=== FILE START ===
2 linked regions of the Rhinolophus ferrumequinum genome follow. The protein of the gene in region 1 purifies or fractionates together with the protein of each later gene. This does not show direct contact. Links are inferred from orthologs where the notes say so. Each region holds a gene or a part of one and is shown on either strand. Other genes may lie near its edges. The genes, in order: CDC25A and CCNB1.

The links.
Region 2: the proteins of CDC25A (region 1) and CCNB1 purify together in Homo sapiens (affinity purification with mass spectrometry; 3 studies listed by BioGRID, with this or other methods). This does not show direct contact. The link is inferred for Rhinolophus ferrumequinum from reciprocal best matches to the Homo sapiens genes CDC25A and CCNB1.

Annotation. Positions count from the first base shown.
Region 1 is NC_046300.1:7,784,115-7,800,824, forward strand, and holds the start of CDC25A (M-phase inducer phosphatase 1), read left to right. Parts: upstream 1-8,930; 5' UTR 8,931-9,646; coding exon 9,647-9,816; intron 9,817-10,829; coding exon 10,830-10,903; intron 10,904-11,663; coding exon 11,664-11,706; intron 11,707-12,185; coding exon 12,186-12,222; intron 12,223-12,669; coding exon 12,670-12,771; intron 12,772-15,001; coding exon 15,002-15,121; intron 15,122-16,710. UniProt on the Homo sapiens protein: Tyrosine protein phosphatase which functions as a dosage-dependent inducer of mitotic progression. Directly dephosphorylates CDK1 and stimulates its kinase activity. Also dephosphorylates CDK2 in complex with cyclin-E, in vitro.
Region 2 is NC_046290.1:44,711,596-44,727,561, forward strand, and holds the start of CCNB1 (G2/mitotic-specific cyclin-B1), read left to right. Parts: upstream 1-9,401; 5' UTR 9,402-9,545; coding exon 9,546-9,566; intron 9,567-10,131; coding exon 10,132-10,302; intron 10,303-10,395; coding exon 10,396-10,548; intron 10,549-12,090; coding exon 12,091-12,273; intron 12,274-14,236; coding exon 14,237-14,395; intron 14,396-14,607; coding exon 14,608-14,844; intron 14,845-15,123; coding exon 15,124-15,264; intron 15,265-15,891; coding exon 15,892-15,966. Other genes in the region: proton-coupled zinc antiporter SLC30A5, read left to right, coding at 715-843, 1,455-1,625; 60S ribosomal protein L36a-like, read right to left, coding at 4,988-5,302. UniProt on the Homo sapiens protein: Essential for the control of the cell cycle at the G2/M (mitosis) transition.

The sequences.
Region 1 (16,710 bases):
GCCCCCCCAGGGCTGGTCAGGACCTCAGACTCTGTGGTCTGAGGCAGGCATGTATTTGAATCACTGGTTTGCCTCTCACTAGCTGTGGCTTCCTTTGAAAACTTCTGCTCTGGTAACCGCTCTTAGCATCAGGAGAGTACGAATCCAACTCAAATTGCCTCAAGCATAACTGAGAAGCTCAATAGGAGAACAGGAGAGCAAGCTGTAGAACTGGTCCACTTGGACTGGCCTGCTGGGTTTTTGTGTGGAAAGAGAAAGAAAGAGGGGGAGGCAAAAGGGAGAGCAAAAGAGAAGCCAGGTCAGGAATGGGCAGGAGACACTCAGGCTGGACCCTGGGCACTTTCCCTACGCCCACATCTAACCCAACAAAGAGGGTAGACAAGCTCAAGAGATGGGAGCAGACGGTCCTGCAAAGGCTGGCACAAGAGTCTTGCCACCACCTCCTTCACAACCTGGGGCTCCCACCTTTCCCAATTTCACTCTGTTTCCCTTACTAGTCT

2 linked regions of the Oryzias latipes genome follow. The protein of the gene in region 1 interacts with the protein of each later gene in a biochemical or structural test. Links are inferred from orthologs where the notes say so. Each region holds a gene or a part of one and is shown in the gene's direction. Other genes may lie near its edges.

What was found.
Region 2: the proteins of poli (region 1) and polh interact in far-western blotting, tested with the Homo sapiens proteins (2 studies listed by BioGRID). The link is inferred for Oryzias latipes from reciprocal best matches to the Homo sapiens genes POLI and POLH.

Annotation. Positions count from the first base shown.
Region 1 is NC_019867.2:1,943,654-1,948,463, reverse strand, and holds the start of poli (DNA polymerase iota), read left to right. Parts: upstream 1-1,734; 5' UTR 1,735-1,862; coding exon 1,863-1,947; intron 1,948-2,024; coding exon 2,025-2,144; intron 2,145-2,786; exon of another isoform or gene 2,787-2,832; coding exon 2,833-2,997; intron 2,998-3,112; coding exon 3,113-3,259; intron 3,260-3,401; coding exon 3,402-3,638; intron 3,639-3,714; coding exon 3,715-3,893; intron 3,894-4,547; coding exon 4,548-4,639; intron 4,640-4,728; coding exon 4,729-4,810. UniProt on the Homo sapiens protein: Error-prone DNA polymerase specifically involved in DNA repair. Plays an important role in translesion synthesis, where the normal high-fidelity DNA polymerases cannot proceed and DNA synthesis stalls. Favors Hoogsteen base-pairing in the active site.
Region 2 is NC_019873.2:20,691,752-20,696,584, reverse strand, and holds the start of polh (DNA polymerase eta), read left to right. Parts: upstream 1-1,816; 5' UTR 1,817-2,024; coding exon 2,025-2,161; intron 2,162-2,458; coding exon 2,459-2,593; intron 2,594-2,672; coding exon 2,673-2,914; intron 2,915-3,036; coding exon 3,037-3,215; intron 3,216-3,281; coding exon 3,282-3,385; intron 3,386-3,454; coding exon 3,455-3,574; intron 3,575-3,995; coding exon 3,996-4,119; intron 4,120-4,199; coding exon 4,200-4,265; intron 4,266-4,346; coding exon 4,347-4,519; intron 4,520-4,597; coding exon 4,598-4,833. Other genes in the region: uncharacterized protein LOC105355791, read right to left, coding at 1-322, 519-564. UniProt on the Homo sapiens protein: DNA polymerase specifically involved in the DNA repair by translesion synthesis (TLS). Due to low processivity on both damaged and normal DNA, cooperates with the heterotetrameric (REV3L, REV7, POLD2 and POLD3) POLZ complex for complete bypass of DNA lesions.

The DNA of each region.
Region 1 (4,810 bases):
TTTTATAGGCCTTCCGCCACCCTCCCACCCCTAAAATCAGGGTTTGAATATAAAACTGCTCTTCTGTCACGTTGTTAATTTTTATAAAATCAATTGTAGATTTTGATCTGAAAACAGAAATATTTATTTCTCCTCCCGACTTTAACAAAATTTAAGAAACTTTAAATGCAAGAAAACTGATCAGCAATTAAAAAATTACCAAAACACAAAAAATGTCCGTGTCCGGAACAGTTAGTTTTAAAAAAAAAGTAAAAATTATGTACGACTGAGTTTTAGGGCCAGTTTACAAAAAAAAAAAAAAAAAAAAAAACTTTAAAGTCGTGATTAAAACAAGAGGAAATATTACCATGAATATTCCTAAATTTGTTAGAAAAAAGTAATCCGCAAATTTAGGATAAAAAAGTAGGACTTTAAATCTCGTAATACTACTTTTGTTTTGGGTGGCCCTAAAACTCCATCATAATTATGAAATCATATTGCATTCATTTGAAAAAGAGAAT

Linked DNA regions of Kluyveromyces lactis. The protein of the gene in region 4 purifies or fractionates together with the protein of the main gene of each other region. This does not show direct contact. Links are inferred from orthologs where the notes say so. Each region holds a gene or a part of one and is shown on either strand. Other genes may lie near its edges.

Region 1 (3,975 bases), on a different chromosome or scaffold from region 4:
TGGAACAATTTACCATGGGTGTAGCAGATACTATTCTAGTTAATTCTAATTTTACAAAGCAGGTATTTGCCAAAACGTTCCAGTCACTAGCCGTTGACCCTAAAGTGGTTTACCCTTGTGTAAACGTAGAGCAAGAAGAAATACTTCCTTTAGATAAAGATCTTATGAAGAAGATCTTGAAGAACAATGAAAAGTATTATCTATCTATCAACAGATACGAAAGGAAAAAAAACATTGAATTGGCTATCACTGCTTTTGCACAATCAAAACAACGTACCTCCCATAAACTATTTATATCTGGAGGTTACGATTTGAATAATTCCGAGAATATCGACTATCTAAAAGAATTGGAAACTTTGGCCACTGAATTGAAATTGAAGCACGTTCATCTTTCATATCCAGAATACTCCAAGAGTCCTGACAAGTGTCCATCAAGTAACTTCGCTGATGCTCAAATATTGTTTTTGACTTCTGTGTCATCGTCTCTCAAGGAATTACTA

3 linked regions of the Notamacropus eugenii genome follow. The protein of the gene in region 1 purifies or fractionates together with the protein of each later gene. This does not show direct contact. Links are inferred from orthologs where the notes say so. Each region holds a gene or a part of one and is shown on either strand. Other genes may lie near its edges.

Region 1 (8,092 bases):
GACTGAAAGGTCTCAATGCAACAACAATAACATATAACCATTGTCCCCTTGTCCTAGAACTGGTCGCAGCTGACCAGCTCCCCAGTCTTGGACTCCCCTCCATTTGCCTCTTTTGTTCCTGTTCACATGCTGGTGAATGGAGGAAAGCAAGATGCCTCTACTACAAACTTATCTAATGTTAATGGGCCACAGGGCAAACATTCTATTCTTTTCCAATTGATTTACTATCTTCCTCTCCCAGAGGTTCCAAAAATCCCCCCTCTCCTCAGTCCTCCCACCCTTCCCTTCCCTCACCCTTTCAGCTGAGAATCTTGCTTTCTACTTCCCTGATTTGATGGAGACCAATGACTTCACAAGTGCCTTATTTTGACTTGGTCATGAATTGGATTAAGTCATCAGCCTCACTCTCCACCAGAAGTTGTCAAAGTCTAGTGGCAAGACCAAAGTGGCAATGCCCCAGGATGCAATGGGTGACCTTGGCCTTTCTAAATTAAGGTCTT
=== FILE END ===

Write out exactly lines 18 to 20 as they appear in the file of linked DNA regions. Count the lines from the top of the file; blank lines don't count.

TTTTATAGGCCTTCCGCCACCCTCCCACCCCTAAAATCAGGGTTTGAATATAAAACTGCTCTTCTGTCACGTTGTTAATTTTTATAAAATCAATTGTAGATTTTGATCTGAAAACAGAAATATTTATTTCTCCTCCCGACTTTAACAAAATTTAAGAAACTTTAAATGCAAGAAAACTGATCAGCAATTAAAAAATTACCAAAACACAAAAAATGTCCGTGTCCGGAACAGTTAGTTTTAAAAAAAAAGTAAAAATTATGTACGACTGAGTTTTAGGGCCAGTTTACAAAAAAAAAAAAAAAAAAAAAAACTTTAAAGTCGTGATTAAAACAAGAGGAAATATTACCATGAATATTCCTAAATTTGTTAGAAAAAAGTAATCCGCAAATTTAGGATAAAAAAGTAGGACTTTAAATCTCGTAATACTACTTTTGTTTTGGGTGGCCCTAAAACTCCATCATAATTATGAAATCATATTGCATTCATTTGAAAAAGAGAAT

Linked DNA regions of Kluyveromyces lactis. The protein of the gene in region 4 purifies or fractionates together with the protein of the main gene of each other region. This does not show direct contact. Links are inferred from orthologs where the notes say so. Each region holds a gene or a part of one and is shown on either strand. Other genes may lie near its edges.

Region 1 (3,975 bases), on a different chromosome or scaffold from region 4: